Recently someone shared a photo of our pigs on her Facebook page, recommending that her friends get their pork from our farm, because our animals are healthy and well-cared for. Someone responded, “Right. Like I’d want to eat one of the cute pigs.” She replied that he would think differently if he saw factory-raised pigs and he responded, “I try not to think about where my food comes from.” Someone else commented that they once bought beef from a local farm, then gave it all away because they couldn’t stand the thought of eating cows kin to the one’s they’d seen.
I don’t think I need to dwell long on how I feel about that kind of attitude. I can’t count the number of times people have told me that they could never eat an animal they raised themselves (implying that they are more compassionate than a person who does–like me for instance).
But of course the fact that as a society we “try not to think about where our food comes from” has given industrial agriculture a blank check to raise crops and treat farm animals and farm workers anyway that yields the greatest profit. Because no one is looking at them, they don’t have to concern themselves much with ethics or husbandry.
We try hard to convince people to look behind the curtain of industrial agriculture. Often people don’t like that. I’m convinced that’s because they know they won’t like what they see. They’re afraid their conscience may cause them to change the way they eat–and that is something they do not want to do. It’s more than just blissful ignorance; it’s stubborn denial of facts they already know in their hearts to be true, facts that would be confirmed if they dared look.
So instead of being seen as advocates for a more ethical and sustainable food system trying to help people eat better, some folks see us as killjoys, out to ruin their appetites for junk food and meat from mistreated animals.
Of course the sins of industrial agriculture run far deeper than just abused farm animals, and the closer one looks at the system the more corrupt its products are revealed to be. The other day I wrote about strawberries–a seemingly healthy wholesome food. But not if they’re bathed in pesticides and harvested by mistreated workers. What about the chocolate Easter eggs many will be eating tomorrow? Unless they’re made from fair trade chocolate there’s a good chance some of the cocoa used to make them was harvested by child slaves in the Ivory Coast. That’s not very appetizing. And the list goes on and on.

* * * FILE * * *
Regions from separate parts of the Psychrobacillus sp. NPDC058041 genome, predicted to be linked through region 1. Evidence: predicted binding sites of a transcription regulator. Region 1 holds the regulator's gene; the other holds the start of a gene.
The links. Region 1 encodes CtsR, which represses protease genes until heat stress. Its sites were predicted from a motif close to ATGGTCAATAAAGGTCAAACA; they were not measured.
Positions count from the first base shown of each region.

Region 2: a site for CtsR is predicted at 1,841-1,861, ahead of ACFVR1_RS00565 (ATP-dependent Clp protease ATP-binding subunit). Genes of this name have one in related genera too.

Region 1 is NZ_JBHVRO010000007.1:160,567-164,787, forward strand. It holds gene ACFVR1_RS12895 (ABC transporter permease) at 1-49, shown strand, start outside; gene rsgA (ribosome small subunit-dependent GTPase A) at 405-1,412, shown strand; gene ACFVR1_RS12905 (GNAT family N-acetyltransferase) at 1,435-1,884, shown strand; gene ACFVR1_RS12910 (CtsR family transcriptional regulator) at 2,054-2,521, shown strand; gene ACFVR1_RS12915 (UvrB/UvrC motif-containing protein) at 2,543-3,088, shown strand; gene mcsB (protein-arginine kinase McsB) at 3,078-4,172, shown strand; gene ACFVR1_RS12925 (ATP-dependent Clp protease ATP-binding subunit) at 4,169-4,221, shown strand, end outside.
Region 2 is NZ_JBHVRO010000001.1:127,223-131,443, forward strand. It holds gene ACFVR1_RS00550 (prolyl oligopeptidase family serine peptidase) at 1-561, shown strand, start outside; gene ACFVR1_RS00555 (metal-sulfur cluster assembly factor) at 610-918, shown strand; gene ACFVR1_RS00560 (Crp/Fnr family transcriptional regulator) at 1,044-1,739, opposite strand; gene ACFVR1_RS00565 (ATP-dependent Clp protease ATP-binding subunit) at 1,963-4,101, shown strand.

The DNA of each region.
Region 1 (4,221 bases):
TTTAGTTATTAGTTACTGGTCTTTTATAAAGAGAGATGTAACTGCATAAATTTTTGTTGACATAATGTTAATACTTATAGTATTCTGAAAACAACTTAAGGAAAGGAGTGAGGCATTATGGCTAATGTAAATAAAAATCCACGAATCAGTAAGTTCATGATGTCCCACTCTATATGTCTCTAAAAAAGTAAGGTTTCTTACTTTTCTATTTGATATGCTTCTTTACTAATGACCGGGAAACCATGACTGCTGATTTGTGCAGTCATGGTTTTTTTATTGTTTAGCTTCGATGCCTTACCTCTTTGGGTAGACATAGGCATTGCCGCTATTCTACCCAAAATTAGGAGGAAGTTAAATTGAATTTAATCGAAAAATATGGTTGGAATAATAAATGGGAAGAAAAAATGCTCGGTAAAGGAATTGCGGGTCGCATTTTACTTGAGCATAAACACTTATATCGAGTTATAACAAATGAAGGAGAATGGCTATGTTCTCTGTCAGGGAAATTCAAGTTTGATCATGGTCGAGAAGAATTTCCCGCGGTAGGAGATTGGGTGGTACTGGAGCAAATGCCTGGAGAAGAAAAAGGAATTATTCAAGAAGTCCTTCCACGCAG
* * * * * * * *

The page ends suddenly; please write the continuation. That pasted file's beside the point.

Not long ago one of Cherie’s friends was telling her about the changes she had made to her diet. She mentioned that she was now drinking almond milk instead of cow’s milk. Knowing the truth about almond production, Cherie told her, “I can ruin your food for you.”
Learning about food production does come with a cost. Sometimes it will mean learning things that will cause you to change the way you buy and think about food. Sometimes it might seem easier to stay in the dark; to try not to think about where our food comes from. But the first step toward a better food system is awareness of the need for one.
Cherie loves olives. They’re one of her favorite foods. When I read Ella Dee’s recent post about olives I sent it to Cherie with a note: “I can ruin your food for you.”